While having a stereoselective coupling reaction in place for the synthesis of highly functionalized homoallylic amines, we were aware of the potential of halogenated homoallylic amines to participate in Pd-catalyzed carbonylation chemistry.5, 6 As depicted in Figure 4, this was indeed the case. Carbonylation of vinylbromide 1 and vinyliodide 2 resulted in the production of the exo-methylene γ-lactam 3 in ≥ 93% yield.
With the knowledge gleaned from these initial studies, we moved on to explore the compatibility of more complex substrates in this two-step reductive cross-coupling/carbonylation process as a means to access a variety of stereodefined γ-lactams (Table 1).7 As depicted in entries 1–3, the size of the alkyl group at the allylic position plays an important role in stereoselection. While reductive cross coupling of allylic alcohol 5 with imine 4 proceeds in a fairly unselective manner (E:Z = 1.5:1), union of imine 4 with allylic alcohol 7 occurs with increased levels of stereoselection and produces the homoallylic amine 8 in 76% yield (E:Z ≥ 4:1). Subsequent carbonylation then delivers the stereodefined unsaturated γ-lactam 9 in 99% yield. As depicted in entry 3, branched alkyl substitution on the allylic alcohol leads to the highest levels of E-selectivity in this coupling reaction. Here, the homoallylic amine 11 is forged in 58% yield with greater than 20:1 selectivity for the formation of the stereodefined E-alkene. Palladium catalyzed carbonylation then furnishes γ-lactam 12 in 94% yield. Moving on to a more highly substituted allylic alcohol, the conversion of 13 to homoallylic amine 14 proceeds in 53% yield and delivers the stereodefined anti-product as essentially a single isomer. Similarly, carbonylation then provides the highly substituted exo-alkylidene γ-lactam 15 in 66% yield.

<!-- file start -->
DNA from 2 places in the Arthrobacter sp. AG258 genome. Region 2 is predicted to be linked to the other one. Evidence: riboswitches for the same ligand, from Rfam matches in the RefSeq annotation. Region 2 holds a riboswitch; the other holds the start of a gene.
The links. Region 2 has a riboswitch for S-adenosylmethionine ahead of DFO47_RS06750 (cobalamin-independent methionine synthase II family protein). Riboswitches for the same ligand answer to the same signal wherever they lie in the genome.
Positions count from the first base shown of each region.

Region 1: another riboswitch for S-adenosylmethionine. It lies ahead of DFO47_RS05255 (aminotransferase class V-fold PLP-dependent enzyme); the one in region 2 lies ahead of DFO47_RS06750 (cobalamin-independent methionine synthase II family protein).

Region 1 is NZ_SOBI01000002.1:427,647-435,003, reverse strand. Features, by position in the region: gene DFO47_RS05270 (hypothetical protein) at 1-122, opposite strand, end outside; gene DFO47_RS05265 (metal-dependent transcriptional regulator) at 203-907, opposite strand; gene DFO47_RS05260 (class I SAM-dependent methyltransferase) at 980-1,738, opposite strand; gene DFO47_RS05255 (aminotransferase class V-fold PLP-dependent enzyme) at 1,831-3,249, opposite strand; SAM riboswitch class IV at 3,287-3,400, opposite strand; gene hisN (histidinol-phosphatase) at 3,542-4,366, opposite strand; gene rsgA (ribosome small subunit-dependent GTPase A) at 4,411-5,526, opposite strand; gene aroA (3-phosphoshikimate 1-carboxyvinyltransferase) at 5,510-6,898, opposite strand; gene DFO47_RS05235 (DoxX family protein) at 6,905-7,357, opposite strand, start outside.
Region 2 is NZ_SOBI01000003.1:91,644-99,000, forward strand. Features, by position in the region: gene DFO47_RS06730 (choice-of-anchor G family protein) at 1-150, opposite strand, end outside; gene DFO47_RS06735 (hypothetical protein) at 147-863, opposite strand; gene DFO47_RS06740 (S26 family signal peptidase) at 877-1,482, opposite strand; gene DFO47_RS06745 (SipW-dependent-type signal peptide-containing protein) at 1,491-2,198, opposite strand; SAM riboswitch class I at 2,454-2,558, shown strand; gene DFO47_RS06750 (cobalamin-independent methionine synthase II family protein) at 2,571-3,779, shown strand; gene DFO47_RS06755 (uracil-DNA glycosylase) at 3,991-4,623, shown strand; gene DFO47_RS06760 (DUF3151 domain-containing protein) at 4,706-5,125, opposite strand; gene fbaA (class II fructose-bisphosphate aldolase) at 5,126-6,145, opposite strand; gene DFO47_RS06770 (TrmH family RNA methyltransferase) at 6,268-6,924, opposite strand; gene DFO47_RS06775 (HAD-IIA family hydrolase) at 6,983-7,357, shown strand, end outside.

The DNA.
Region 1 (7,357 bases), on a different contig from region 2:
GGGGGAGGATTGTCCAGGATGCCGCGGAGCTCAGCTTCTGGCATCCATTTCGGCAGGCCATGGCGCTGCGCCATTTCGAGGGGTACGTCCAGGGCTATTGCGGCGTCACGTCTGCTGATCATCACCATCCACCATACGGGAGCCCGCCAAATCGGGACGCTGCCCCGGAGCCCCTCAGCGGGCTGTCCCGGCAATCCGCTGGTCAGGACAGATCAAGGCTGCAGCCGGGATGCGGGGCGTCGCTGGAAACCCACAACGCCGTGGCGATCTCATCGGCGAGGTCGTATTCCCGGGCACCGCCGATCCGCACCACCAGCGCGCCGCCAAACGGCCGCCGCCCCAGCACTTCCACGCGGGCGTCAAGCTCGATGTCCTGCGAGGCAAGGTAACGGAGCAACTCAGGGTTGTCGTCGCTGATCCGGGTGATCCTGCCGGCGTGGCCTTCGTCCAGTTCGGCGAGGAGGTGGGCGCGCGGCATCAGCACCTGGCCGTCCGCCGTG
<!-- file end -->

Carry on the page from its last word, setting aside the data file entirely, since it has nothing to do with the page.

Finally, this two-step three-component heterocycle synthesis is useful for the synthesis of stereodefined bicyclic lactams. As illustrated in entries 5 and 6, reductive cross-coupling of cyclic allylic alcohols 16 and 17 with imine 4 can be accomplished in a highly stereoselective manner to deliver vinyliodides 17 and 20 (dr up to ≥ 20:1) These substrates are equally effective in the Pd-catalyzed carbonylative cyclization and deliver the bicyclo[4.3.0] and [5.3.0] systems 18 and 21 in 87% and 92% yield.
While this two-step procedure is effective for the stereoselective convergent synthesis of mono- and bicyclic γ-lactams, this multi-component coupling sequence can be streamlined. Specifically, we have defined a one-pot three-component coupling reaction that converts 2-halo allylic alcohols, imines and carbon monoxide directly to stereodefined exo-alkylidene γ-lactams. Aware of the the compatibility of Pd-catalyzed coupling processes with water and base, we speculated that aqueous quenching of the titanium-mediated reductive cross-coupling reaction may directly furnish a suitable environment for Pd-catalyzed carbonylation. This expectation was indeed the case.